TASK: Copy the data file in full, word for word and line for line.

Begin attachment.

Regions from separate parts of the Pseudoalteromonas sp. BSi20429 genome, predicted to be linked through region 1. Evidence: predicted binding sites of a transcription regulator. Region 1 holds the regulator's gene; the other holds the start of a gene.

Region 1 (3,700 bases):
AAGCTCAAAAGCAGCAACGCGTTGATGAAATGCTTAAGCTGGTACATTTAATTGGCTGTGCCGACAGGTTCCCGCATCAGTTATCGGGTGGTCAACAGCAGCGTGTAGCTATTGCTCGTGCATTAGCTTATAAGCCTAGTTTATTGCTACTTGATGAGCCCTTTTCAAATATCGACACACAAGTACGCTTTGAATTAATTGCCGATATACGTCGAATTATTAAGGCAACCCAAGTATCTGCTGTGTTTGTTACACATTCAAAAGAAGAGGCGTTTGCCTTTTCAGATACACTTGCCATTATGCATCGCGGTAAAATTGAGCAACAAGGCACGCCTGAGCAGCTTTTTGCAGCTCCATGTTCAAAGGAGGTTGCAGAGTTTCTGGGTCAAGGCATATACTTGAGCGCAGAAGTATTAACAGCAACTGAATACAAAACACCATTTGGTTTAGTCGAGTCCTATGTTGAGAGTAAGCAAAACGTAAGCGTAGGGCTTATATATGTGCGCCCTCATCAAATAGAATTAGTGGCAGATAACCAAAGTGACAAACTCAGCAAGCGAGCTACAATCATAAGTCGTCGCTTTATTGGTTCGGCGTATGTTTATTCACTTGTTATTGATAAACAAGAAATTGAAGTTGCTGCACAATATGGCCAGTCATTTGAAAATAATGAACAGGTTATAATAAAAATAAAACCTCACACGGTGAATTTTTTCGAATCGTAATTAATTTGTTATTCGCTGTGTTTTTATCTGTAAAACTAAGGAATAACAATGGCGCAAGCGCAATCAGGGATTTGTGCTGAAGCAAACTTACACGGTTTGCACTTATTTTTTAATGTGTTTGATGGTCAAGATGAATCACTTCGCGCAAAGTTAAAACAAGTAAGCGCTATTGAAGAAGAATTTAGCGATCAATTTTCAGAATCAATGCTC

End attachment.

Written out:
Regions from separate parts of the Pseudoalteromonas sp. BSi20429 genome, predicted to be linked through region 1. Evidence: predicted binding sites of a transcription regulator. Region 1 holds the regulator's gene; the other holds the start of a gene.

Region 1 (3,700 bases):
AAGCTCAAAAGCAGCAACGCGTTGATGAAATGCTTAAGCTGGTACATTTAATTGGCTGTGCCGACAGGTTCCCGCATCAGTTATCGGGTGGTCAACAGCAGCGTGTAGCTATTGCTCGTGCATTAGCTTATAAGCCTAGTTTATTGCTACTTGATGAGCCCTTTTCAAATATCGACACACAAGTACGCTTTGAATTAATTGCCGATATACGTCGAATTATTAAGGCAACCCAAGTATCTGCTGTGTTTGTTACACATTCAAAAGAAGAGGCGTTTGCCTTTTCAGATACACTTGCCATTATGCATCGCGGTAAAATTGAGCAACAAGGCACGCCTGAGCAGCTTTTTGCAGCTCCATGTTCAAAGGAGGTTGCAGAGTTTCTGGGTCAAGGCATATACTTGAGCGCAGAAGTATTAACAGCAACTGAATACAAAACACCATTTGGTTTAGTCGAGTCCTATGTTGAGAGTAAGCAAAACGTAAGCGTAGGGCTTATATATGTGCGCCCTCATCAAATAGAATTAGTGGCAGATAACCAAAGTGACAAACTCAGCAAGCGAGCTACAATCATAAGTCGTCGCTTTATTGGTTCGGCGTATGTTTATTCACTTGTTATTGATAAACAAGAAATTGAAGTTGCTGCACAATATGGCCAGTCATTTGAAAATAATGAACAGGTTATAATAAAAATAAAACCTCACACGGTGAATTTTTTCGAATCGTAATTAATTTGTTATTCGCTGTGTTTTTATCTGTAAAACTAAGGAATAACAATGGCGCAAGCGCAATCAGGGATTTGTGCTGAAGCAAACTTACACGGTTTGCACTTATTTTTTAATGTGTTTGATGGTCAAGATGAATCACTTCGCGCAAAGTTAAAACAAGTAAGCGCTATTGAAGAAGAATTTAGCGATCAATTTTCAGAATCAATGCTC